For example, you may decide to have the assets placed in a trust for the beneficiary after you die, with discretionary distributions determined by a named trustee, and the trust assets being distributed to the beneficiary in thirds, at ages 30, 35 and 40. This allows the beneficiary to receive 1/3 of the assets at age 30. If the beneficiary wastes the assets, he or she will receive two more chances to be responsible with the inheritance by receiving the remainder of the assets at ages 35 and 40. The goal is to not give the beneficiary too much too soon, and allow him or her to learn from his or her mistakes.
The type of distribution plan discussed above has advantages and protects the beneficiary from himself or herself. However, the benefits of this type of planning can be ruined if the naming of the beneficiaries of BDAs is not carefully considered.
For example, assume that your son is 21 years old and your family trust states that the trust assets are to be held in trust for your child and distributed to him at ages 30, 35 and 40. Your family trust has assets in it worth $1 Million. Also, assume that you have named your son the beneficiary of your IRA, which is worth $600,000.
It is your intent is that your son not receive his entire inheritance when you die if he has not reached the ages specified in your family trust. However, because of the way the beneficiary designation for your IRA has been set up, your son will receive the $600,000 from the IRA right away when you die. Only the assets in the family trust will be held in trust for your son. Therefore, your son will have the opportunity to do whatever he wants with the money from the IRA at age 21.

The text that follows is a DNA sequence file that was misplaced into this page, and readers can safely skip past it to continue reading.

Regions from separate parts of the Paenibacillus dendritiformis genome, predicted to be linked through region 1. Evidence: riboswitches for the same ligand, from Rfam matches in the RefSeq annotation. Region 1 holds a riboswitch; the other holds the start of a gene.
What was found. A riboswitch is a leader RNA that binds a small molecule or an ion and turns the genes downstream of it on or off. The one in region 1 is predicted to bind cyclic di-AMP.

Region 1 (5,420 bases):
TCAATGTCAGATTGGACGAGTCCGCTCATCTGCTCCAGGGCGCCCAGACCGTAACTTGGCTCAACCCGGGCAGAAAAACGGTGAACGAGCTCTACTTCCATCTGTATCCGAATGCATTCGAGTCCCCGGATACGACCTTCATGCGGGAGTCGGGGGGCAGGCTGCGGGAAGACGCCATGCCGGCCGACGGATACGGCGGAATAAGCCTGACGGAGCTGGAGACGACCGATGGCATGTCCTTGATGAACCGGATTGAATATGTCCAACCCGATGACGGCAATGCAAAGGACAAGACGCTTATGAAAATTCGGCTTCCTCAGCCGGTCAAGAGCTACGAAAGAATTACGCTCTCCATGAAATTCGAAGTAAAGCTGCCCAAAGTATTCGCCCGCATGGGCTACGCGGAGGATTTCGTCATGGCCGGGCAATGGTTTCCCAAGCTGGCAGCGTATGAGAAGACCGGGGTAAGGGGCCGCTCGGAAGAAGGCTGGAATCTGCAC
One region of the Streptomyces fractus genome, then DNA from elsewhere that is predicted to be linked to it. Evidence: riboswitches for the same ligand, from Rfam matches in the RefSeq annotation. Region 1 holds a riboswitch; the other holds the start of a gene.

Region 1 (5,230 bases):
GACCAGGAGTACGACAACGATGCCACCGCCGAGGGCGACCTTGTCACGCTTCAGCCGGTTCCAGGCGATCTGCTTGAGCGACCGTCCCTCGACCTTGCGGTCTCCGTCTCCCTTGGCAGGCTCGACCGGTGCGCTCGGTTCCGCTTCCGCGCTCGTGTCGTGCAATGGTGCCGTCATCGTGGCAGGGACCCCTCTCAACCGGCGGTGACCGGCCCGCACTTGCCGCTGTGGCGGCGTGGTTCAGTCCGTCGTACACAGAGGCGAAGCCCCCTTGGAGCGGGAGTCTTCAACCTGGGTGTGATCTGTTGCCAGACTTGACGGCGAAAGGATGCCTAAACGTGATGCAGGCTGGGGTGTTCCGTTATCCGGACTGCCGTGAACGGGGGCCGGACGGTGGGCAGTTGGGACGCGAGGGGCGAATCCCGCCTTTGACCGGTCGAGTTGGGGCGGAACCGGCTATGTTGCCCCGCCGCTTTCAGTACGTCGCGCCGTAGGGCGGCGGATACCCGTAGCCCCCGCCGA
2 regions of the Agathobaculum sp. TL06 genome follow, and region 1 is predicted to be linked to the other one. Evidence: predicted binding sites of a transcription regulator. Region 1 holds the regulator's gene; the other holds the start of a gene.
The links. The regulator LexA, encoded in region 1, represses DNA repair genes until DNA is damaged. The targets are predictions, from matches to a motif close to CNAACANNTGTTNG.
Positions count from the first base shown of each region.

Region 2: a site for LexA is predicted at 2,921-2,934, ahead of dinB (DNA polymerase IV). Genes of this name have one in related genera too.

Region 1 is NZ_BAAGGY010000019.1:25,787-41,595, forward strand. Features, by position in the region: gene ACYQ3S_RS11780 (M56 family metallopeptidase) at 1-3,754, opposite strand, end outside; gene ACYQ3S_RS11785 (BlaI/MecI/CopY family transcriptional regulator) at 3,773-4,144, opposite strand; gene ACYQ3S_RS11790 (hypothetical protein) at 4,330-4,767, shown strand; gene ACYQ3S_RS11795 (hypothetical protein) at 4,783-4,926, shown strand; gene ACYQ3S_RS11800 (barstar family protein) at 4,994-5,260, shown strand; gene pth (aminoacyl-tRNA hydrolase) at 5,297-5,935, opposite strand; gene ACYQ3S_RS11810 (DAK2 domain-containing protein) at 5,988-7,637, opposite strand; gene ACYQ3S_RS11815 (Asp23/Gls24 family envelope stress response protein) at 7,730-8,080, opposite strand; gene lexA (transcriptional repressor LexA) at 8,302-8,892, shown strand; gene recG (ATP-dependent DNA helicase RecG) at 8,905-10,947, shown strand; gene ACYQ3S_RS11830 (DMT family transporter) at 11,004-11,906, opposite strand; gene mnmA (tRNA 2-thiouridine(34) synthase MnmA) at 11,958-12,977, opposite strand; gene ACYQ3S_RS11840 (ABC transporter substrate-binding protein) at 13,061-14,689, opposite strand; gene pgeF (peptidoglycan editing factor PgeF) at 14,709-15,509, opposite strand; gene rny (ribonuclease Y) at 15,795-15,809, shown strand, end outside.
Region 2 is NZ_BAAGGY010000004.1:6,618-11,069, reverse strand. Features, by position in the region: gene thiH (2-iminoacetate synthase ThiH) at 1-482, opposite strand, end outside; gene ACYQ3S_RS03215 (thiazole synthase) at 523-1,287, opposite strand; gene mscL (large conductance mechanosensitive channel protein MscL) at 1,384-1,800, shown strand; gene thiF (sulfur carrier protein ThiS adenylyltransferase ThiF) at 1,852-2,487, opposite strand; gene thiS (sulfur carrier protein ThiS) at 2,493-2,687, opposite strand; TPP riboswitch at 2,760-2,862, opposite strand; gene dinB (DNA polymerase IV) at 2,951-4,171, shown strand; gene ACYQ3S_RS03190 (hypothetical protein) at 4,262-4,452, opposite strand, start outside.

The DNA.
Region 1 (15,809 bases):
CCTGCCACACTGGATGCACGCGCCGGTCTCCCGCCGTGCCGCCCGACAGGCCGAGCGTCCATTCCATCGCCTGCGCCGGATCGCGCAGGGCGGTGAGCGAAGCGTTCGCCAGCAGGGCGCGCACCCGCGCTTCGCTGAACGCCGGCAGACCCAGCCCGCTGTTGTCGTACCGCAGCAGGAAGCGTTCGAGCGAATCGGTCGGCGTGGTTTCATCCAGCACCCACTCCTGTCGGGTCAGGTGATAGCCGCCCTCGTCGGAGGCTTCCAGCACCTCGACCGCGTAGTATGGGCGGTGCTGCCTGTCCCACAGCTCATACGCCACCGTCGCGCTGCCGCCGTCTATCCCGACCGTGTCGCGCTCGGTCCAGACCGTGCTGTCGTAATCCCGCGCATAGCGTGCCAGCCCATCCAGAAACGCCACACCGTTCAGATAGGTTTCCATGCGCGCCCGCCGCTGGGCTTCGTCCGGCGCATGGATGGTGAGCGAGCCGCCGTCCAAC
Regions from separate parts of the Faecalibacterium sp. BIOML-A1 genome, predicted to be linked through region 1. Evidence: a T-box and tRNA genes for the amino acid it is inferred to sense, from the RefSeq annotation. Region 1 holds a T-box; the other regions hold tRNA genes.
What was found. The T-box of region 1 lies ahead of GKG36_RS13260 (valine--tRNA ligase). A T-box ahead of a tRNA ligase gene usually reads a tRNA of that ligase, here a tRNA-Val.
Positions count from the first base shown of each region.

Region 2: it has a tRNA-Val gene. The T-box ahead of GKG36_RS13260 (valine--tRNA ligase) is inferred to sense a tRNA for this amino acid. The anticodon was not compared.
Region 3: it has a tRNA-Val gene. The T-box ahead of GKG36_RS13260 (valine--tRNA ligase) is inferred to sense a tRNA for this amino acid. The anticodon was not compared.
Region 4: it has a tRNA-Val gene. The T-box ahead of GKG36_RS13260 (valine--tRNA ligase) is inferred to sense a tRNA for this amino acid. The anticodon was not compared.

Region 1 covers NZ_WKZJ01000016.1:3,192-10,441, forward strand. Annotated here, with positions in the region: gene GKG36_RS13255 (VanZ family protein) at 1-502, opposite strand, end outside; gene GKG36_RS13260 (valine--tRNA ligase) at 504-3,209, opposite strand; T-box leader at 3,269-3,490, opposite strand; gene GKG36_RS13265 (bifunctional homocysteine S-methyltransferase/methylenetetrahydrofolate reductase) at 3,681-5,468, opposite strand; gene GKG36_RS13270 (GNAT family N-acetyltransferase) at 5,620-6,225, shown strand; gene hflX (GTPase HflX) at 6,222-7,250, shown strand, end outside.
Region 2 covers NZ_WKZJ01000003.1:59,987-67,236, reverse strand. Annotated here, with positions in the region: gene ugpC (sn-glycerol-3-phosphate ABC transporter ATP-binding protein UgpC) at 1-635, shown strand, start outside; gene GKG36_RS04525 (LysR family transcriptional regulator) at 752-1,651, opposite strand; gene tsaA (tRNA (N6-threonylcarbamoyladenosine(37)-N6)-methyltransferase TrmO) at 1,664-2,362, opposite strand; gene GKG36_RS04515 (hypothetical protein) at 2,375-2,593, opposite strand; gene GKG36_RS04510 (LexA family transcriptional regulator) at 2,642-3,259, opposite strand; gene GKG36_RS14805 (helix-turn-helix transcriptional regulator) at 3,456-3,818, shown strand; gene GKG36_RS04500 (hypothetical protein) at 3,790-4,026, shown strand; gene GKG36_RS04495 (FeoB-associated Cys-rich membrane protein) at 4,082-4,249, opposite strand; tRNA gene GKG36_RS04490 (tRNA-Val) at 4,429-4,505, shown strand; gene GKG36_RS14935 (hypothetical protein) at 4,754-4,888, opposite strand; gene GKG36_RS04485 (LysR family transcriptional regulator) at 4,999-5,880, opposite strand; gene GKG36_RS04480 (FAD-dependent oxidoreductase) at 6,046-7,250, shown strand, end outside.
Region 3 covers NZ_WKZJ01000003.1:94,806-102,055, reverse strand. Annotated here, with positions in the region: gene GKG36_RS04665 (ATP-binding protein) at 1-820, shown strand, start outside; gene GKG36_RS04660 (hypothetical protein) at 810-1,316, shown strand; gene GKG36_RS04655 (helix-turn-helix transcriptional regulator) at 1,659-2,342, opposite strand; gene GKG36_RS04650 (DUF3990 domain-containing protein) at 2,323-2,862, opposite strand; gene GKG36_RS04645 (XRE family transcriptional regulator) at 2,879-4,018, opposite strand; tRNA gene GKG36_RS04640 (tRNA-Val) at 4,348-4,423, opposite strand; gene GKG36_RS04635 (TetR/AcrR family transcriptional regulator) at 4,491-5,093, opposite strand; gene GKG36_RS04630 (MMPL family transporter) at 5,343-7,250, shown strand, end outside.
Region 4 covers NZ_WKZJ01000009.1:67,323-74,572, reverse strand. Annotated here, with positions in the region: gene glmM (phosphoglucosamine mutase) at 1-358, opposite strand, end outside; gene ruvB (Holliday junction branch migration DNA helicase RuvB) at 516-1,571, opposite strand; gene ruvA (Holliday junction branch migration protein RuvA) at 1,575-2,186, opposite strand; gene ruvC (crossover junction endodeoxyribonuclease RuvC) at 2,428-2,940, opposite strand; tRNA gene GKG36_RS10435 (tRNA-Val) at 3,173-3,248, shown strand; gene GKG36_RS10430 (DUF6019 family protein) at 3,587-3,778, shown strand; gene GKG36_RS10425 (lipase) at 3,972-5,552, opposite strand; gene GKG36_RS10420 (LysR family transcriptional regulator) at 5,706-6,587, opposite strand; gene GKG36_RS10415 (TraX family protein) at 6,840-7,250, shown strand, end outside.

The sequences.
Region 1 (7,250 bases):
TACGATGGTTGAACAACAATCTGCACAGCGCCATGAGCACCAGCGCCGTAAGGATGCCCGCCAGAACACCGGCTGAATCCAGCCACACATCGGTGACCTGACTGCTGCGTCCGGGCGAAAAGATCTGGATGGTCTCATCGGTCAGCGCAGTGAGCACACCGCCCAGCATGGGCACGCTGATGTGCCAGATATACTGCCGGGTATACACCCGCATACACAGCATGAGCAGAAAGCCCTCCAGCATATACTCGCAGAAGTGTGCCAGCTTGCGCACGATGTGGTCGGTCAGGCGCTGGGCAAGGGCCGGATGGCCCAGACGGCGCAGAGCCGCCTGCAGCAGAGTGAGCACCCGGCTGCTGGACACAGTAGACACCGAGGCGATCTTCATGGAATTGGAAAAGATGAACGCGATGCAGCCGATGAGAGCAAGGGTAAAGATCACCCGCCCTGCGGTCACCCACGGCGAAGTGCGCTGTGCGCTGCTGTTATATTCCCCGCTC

Even worse is if your son is under the age of 18 when you die. If, for example, your son is 15 years of age at your death, the IRA will not be distributed to him at your death. Instead, because he is a minor, the monies will be held in a court supervised blocked account until he turns 18, at which time the court will say “Happy Birthday” and turn over those monies to him. Again, remember that the provisions of your trust are irrelevant as to the IRA because you have named your son as the beneficiary of the IRA.
If you want a BDA to be held for a beneficiary until he or she certain ages, you will have to create a special trust known as a Designated Beneficiary Trust (“DBT”) to be the beneficiary of the BDA. In turn, the individual will be the beneficiary of the DBT and a trustee you name will determine how distributions from the DBT are to be named to the beneficiary, which will probably be under the same terms as the trust for your son under your family trust.
Your family trust will not generally qualify as a DBT. So if you name your family trust as the beneficiary, it is likely that all the money will need to be withdrawn from the IRA within five years of your death and all the income taxes paid at that time. On the other hand, naming a DBT will allow the DBT to withdraw the money from the IRA over the beneficiary’s life expectancy, as discussed below.
Tax Consequences for Individual Beneficiaries of BDAs